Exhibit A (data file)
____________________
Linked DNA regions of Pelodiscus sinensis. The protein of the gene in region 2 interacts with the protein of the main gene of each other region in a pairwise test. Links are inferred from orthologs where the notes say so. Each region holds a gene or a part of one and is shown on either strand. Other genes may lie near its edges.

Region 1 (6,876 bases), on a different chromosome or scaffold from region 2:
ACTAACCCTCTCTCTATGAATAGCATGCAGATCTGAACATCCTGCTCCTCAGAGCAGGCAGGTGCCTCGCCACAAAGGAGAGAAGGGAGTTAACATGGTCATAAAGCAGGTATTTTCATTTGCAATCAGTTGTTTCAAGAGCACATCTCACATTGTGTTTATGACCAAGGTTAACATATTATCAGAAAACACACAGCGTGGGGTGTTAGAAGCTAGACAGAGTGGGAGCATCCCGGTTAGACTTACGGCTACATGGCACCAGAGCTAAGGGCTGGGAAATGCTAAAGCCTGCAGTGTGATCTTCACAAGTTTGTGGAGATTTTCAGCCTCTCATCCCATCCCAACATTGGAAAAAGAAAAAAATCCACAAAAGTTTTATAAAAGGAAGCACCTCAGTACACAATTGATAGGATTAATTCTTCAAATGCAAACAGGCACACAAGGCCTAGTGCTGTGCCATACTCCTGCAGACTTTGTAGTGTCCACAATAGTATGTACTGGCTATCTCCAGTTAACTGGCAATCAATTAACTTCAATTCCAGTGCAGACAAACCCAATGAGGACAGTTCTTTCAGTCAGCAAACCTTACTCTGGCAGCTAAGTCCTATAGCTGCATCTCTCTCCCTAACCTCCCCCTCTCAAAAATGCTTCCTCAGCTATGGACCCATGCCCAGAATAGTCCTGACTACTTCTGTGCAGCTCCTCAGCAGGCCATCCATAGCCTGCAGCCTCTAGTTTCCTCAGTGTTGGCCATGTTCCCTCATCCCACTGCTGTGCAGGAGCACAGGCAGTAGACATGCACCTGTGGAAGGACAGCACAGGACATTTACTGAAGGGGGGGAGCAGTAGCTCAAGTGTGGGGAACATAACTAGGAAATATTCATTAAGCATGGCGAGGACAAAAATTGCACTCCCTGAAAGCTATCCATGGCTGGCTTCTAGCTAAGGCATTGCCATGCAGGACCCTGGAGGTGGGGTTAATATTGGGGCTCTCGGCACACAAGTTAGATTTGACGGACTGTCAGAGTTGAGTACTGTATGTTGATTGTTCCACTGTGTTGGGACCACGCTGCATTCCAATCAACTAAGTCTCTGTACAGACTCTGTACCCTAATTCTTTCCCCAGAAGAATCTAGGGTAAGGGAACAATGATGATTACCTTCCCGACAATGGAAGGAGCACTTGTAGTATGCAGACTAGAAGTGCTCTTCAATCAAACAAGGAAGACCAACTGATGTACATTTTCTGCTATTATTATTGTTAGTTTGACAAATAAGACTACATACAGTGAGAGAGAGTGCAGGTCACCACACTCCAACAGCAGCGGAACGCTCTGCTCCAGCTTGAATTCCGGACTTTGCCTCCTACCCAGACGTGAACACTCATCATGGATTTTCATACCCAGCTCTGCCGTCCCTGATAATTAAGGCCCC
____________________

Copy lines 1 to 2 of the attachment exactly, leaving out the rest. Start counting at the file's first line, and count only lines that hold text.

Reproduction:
Linked DNA regions of Pelodiscus sinensis. The protein of the gene in region 2 interacts with the protein of the main gene of each other region in a pairwise test. Links are inferred from orthologs where the notes say so. Each region holds a gene or a part of one and is shown on either strand. Other genes may lie near its edges.

Region 1 (6,876 bases), on a different chromosome or scaffold from region 2: